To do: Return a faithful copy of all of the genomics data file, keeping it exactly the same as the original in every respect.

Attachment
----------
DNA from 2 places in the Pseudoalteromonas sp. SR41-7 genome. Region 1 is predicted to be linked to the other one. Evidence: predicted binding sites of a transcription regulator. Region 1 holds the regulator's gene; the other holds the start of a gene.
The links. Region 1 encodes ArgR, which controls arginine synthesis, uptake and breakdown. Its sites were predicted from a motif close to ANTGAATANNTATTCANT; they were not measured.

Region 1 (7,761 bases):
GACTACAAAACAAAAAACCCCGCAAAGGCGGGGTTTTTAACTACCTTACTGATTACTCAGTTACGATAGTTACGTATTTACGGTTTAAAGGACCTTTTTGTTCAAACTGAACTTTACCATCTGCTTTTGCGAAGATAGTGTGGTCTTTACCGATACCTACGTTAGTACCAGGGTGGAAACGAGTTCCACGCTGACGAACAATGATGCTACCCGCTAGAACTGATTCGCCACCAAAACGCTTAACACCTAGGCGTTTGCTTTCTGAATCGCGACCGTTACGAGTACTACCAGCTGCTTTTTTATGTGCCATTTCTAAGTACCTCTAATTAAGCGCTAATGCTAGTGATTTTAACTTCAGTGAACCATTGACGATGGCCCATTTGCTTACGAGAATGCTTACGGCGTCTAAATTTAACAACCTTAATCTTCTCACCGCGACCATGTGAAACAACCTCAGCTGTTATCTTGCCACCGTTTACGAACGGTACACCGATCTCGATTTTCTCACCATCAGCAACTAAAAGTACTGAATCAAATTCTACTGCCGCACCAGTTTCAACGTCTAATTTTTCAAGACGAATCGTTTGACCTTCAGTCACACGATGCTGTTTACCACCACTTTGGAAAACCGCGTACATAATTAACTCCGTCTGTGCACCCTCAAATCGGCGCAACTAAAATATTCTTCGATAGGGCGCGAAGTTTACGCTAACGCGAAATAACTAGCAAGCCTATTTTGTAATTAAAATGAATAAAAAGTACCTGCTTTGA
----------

DNA from 2 places in the Pseudoalteromonas sp. SR41-7 genome. Region 1 is predicted to be linked to the other one. Evidence: predicted binding sites of a transcription regulator. Region 1 holds the regulator's gene; the other holds the start of a gene.
The links. Region 1 encodes ArgR, which controls arginine synthesis, uptake and breakdown. Its sites were predicted from a motif close to ANTGAATANNTATTCANT; they were not measured.

Region 1 (7,761 bases):
GACTACAAAACAAAAAACCCCGCAAAGGCGGGGTTTTTAACTACCTTACTGATTACTCAGTTACGATAGTTACGTATTTACGGTTTAAAGGACCTTTTTGTTCAAACTGAACTTTACCATCTGCTTTTGCGAAGATAGTGTGGTCTTTACCGATACCTACGTTAGTACCAGGGTGGAAACGAGTTCCACGCTGACGAACAATGATGCTACCCGCTAGAACTGATTCGCCACCAAAACGCTTAACACCTAGGCGTTTGCTTTCTGAATCGCGACCGTTACGAGTACTACCAGCTGCTTTTTTATGTGCCATTTCTAAGTACCTCTAATTAAGCGCTAATGCTAGTGATTTTAACTTCAGTGAACCATTGACGATGGCCCATTTGCTTACGAGAATGCTTACGGCGTCTAAATTTAACAACCTTAATCTTCTCACCGCGACCATGTGAAACAACCTCAGCTGTTATCTTGCCACCGTTTACGAACGGTACACCGATCTCGATTTTCTCACCATCAGCAACTAAAAGTACTGAATCAAATTCTACTGCCGCACCAGTTTCAACGTCTAATTTTTCAAGACGAATCGTTTGACCTTCAGTCACACGATGCTGTTTACCACCACTTTGGAAAACCGCGTACATAATTAACTCCGTCTGTGCACCCTCAAATCGGCGCAACTAAAATATTCTTCGATAGGGCGCGAAGTTTACGCTAACGCGAAATAACTAGCAAGCCTATTTTGTAATTAAAATGAATAAAAAGTACCTGCTTTGA